From humble North Country beginnings in a pioneer settlement, a local man rose to play an important government role on a national level. Work performed at the height of his career still affects every facet of our government today. It is also highly valued by researchers, genealogists, and historians as a great repository of valuable historical records.
William Rush Merriam was born in 1849 in the small community of Wadham’s Mills in Essex County, just a few miles northwest of Westport. Many members of the Merriam families in that vicinity played important roles in regional history.
At the time of William’s birth, his father, John L. Merriam, was involved in iron making. While a number of Merriams remained in the Westport–Elizabethtown area, John pulled up stakes when William was 12 and moved the family to Minnesota, eventually settling in St. Paul.
With a partner, John became successful in the field of transportation prior to the arrival of the railroad. At that time, St. Paul was known informally as Pig’s Eye, and was the commerce center of the Minnesota Territory. The name St. Paul was formalized as the capital city when Minnesota became the 32nd state in 1858.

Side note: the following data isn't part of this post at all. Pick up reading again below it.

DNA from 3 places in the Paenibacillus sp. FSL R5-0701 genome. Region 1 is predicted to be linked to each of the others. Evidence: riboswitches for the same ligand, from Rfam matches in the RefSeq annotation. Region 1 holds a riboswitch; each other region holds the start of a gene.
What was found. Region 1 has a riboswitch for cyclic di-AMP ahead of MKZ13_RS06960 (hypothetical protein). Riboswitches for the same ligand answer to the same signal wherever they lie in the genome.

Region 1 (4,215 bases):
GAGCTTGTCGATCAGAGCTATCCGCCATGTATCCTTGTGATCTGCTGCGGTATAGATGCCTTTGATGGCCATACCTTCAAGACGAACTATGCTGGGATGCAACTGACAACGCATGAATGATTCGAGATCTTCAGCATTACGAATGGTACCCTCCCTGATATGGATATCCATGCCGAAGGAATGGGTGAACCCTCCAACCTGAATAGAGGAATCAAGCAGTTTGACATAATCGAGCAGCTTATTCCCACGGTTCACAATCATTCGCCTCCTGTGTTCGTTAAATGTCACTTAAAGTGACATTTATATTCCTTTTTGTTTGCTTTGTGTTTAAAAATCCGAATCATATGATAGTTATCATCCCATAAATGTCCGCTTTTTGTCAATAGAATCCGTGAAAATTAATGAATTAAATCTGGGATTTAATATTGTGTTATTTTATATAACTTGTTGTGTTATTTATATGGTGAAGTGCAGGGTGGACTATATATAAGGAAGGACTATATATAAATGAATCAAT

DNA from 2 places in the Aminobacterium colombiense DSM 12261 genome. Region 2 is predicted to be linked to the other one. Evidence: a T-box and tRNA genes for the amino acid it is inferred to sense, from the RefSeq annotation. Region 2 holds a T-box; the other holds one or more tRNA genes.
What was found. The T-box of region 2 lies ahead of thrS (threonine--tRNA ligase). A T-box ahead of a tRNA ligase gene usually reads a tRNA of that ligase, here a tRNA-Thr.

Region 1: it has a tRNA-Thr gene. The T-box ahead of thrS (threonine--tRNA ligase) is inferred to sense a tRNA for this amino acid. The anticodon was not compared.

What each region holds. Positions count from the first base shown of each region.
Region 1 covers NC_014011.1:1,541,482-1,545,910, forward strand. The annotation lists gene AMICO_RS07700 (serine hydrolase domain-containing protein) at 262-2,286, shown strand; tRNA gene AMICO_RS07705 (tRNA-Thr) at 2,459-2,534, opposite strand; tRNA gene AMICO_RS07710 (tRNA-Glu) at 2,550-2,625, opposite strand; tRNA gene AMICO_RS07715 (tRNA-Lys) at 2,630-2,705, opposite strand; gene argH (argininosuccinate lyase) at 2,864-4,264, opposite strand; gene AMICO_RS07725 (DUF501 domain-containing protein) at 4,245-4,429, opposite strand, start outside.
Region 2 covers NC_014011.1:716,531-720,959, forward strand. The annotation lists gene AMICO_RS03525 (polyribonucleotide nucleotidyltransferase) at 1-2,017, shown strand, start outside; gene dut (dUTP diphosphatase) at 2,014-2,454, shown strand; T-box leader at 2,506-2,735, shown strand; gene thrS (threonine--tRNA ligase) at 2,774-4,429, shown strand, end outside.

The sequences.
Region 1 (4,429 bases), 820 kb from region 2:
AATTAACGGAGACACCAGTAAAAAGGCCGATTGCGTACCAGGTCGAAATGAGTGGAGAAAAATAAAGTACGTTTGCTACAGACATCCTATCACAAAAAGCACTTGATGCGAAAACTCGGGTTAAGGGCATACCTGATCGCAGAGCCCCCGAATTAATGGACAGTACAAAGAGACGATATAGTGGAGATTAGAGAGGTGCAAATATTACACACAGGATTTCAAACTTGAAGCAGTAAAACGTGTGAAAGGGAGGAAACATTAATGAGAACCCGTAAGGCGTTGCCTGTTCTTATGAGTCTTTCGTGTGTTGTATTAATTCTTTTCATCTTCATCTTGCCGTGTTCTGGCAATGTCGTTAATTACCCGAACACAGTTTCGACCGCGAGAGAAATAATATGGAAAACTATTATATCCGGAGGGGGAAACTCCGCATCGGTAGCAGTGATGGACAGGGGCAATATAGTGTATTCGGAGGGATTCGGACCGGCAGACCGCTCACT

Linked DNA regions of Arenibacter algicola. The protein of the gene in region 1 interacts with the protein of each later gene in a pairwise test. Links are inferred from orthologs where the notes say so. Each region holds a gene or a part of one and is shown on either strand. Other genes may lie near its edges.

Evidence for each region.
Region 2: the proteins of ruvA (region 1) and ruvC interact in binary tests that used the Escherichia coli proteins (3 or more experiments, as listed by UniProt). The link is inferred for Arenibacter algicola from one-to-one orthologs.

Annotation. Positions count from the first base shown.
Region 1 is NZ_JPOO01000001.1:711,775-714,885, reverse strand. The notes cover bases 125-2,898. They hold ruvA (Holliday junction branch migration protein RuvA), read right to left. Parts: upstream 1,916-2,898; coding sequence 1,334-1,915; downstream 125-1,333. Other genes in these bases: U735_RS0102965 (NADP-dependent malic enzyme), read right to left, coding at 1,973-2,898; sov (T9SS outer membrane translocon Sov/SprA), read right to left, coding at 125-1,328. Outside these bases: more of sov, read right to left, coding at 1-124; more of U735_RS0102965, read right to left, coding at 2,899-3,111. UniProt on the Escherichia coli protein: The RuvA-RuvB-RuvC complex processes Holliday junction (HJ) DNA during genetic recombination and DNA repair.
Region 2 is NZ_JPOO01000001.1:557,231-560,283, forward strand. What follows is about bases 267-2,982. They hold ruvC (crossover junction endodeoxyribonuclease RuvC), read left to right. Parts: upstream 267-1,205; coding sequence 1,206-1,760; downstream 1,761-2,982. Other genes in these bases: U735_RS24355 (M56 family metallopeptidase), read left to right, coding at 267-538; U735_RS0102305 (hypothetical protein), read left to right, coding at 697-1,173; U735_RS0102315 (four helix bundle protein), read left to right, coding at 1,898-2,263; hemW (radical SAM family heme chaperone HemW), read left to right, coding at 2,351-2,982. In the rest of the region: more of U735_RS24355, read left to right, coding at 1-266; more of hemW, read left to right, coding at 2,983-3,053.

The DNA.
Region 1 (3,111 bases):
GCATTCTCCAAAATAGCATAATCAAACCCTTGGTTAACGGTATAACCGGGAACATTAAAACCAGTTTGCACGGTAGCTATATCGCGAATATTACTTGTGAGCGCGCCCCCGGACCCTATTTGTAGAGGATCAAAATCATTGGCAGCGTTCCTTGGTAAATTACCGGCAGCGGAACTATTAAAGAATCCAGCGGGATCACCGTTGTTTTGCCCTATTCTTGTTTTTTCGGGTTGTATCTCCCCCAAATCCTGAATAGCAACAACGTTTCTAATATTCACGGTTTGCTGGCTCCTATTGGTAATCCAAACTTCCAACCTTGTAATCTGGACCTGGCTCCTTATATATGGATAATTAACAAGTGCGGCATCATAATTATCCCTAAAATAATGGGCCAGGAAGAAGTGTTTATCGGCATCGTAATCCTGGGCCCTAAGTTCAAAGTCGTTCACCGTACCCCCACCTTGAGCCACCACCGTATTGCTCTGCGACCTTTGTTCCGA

John branched out into several businesses and entered state politics, serving as the speaker of the House of Representatives in 1870–71. William, meanwhile, at the age of 15, attended Racine Academy hundreds of miles away in eastern Wisconsin. As he described it later, Racine was based on the traditional English school, divided into two main camps—in this case the Clarksons and the Badgers.
He became a Badger (assignment to a particular club was permanent), and was deeply involved in the ongoing rivalry between the two clubs. In the years prior to baseball’s development, the main battles were fought through cricket matches. As William noted decades later, he “finally became captain of the house. I was prouder of that than I have been of many things since. I was a prefect, too, and had to see that the rules were obeyed by my house.
“When I was a junior, I was chosen associate editor of the college paper, the Mercury, and stayed with it for two years. Finally I became editor in chief, a more exalted position in boyish estimation than I have held since.” The development of such leadership skills would serve him well in the future.
After graduating from college as valedictorian in 1871, he returned to St. Paul and found work as a clerk for the First National Bank. The bank president was a friend of the Merriam family, but salary information was withheld from William until his capabilities had been assessed. As Merriam noted, “He kept me guessing for a long time before he made up his mind how much I was worth. Then he told me that I was to have $50 a month. It seemed immense to me.” After a year of service, his salary was raised to $1000 per annum.
A year out of college, William married Laura Hancock, daughter of the former mayor and a leading social presence in the city.